The Dell buyout saga continues as the latest report indicates that the agreement is set to be finalized over the weekend, and an announcement made on Monday. Michael Dell is expected to take majority ownership of the struggling company using a personal investment while Silver Lake and Microsoft will become minority investors.
Dell, the third-largest personal computer maker, has a market value of $23 billion. Currently it's unknown what the trio will eventually pay Dell shareholders in order to go private, but the deal will reportedly be marked as one of the largest leveraged buyouts since the global financial crisis. The buyout consortium is still ironing out the last-minute details, so it's possible the timetable could slip.
According to unnamed sources close to the transaction, Silver Lake has secured up to $15 billion of dept financing from four investment banks including Barclays, Bank of America Merrill Lynch, Credit Suisse and RBC Capital. Barclays and Perella Weinberg Partners are reportedly advising Silver Lake on the transaction while JPMorgan Chase & Co is advising Dell.
Previous reports stated that Michael Dell will invest up to $1 billion of his personal funds in addition to contributing his existing stake of 15.7-percent which is worth $3.6 billion. Silver Lake and Microsoft are expected to invest between $1 billion and $2 billion each, thus the remainder of the $24 billion takeover will be funded by Silver Lake's string of banks previously mentioned.
By going private, Dell will will be able to transform itself from a struggling consumer desktop maker to a "one-stop shop for corporate technology needs" without the approval of publicly-held stock owners. But Dell is still looking out for those who invested in the company by hiring Evercore Partners and forming a special committee of its independent directors. These two entities will make sure shareholders are getting the best deal, and that the transaction isn't focused on what's best for Michael Dell.
The New York Post reports that the final buyout deal could be set between $15 and $16 a share. Among the negotiations currently being hammered out is how much of a breakup fee should be demanded in case a rival bidder emerges. The buyout team reportedly doesn't want to "appear to impede a possible rival offer by asking for too high a break-up fee."
Sources said that while no other bidders have emerged, that could drastically change once the specifics of the deal are revealed on Sunday or Monday. Dell reportedly went public with its stock in June 1988 to raise more capital, for financial transparency, and to attract more people. Going public also made it easier for the company to find workers.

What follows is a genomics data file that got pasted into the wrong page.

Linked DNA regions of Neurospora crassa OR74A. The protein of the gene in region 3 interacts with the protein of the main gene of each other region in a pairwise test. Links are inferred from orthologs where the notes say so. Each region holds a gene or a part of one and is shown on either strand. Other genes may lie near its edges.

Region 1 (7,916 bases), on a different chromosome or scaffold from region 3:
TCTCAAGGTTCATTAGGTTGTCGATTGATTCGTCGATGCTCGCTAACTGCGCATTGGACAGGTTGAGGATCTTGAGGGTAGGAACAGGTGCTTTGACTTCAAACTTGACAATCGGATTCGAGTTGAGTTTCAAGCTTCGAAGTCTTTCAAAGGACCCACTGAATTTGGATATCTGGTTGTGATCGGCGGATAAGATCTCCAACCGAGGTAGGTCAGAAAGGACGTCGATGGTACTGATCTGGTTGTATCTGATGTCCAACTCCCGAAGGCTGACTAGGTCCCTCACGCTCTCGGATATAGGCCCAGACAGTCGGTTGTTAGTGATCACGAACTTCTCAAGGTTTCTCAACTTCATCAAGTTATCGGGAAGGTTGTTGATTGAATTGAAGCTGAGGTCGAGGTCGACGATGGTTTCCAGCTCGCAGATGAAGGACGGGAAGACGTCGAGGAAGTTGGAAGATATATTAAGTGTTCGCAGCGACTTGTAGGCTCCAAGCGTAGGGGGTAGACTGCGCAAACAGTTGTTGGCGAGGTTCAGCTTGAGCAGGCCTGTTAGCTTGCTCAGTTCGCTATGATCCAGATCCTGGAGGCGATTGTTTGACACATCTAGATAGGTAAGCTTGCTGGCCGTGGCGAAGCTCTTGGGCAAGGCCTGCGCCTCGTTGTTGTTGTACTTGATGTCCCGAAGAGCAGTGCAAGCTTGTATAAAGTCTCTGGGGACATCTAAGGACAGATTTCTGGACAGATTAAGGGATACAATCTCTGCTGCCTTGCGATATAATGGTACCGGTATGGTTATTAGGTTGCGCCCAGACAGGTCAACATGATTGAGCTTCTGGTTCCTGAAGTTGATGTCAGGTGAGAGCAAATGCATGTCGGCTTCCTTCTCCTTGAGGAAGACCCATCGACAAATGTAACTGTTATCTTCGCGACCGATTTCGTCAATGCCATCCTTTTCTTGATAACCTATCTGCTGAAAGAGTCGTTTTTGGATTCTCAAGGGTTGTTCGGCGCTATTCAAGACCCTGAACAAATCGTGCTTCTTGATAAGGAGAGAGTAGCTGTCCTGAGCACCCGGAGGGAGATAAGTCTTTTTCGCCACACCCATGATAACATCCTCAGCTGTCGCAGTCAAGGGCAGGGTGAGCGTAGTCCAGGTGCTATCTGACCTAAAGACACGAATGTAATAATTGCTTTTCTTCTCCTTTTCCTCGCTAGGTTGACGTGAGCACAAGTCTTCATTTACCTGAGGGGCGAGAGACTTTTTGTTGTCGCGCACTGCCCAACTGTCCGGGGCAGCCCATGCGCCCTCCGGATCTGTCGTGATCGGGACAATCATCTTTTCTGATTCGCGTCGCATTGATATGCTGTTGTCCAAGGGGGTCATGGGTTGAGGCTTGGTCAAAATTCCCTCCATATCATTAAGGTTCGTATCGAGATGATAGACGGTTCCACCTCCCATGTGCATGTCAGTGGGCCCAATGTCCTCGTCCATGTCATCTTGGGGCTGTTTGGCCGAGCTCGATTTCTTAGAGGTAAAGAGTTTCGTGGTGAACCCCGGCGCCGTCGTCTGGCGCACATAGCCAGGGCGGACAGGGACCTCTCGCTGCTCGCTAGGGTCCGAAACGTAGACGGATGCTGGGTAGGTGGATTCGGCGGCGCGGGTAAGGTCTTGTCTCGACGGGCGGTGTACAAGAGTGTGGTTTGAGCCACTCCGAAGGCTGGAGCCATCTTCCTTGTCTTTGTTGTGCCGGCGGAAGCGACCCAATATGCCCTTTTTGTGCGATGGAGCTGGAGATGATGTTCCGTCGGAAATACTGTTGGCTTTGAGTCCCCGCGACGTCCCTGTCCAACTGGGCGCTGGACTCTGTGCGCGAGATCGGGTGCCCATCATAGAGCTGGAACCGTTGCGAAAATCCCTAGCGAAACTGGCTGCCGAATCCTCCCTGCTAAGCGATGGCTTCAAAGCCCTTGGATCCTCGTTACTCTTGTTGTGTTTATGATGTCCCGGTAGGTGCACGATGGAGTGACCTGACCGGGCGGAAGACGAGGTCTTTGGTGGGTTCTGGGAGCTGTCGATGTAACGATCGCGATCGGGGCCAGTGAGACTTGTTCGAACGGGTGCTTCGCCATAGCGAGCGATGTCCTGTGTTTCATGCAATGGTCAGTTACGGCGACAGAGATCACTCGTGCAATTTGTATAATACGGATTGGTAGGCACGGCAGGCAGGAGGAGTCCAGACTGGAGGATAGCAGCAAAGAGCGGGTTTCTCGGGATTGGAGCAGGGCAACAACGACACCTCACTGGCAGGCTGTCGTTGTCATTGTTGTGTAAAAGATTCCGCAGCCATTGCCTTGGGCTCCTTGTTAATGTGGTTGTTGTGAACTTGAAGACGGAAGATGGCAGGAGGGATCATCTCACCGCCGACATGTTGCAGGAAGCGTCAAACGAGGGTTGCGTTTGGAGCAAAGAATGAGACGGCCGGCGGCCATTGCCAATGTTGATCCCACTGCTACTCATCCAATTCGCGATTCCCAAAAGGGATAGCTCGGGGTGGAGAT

Stay on the Cutting Edge
Join the experts who read Tom's Hardware for the inside track on enthusiast PC tech news — and have for over 25 years. We'll send breaking news and in-depth reviews of CPUs, GPUs, AI, maker hardware and more straight to your inbox.
I think AMD should go this route also. Just a private tech company with no shareholders giving orders.Reply
I think this is good for dell as well...kudos...Reply
On October 6, 1997, Michael Dell said about then-troubled Apple Computer - "I'd shut it down and give the money back to the shareholders." (Today Apple is some X20 larger than Dell)Reply
I guess, times changed and Michael is following parts of his own advice.
"Silver Lake has secured up to $15 billion of dept financing from four investment banks"Reply
Ahem Ahem.....Its "debt" financing...not dept
Can Microsoft afford to do this? They're stock is so very very low... its been tanking sine the release of Winblows 8... check out its stock history, since last November.... its bad.Reply
belardoCan Microsoft afford to do this? They're stock is so very very low... its been tanking sine the release of Winblows 8... check out its stock history, since last November.... its bad.Reply
Might want to look up the definition of bad. Microsoft increased it's cash holding by $5 billion in the last 6 months alone. They're currently sitting on a cash pile of $68 billion, and you're asking if they can afford 1-2 billion? Their stock price is irrelevant. They probably collected the money from seat cushions around the MS campus.
And so it begins the agony of wintel only companies, now that w8 revealed its epic fail ms is doomed to not only reduce net profits like in last quarter, but also to pump its money in its crumbling allyes. Put all the eggs in a basket...Reply
Smaller non union private companies are always better. Profit sharing for the employees and no stock holders to pander to.Reply
Even though it sounds like they plan to abandon the consumers here's hoping we get some nice hardware out of it.Reply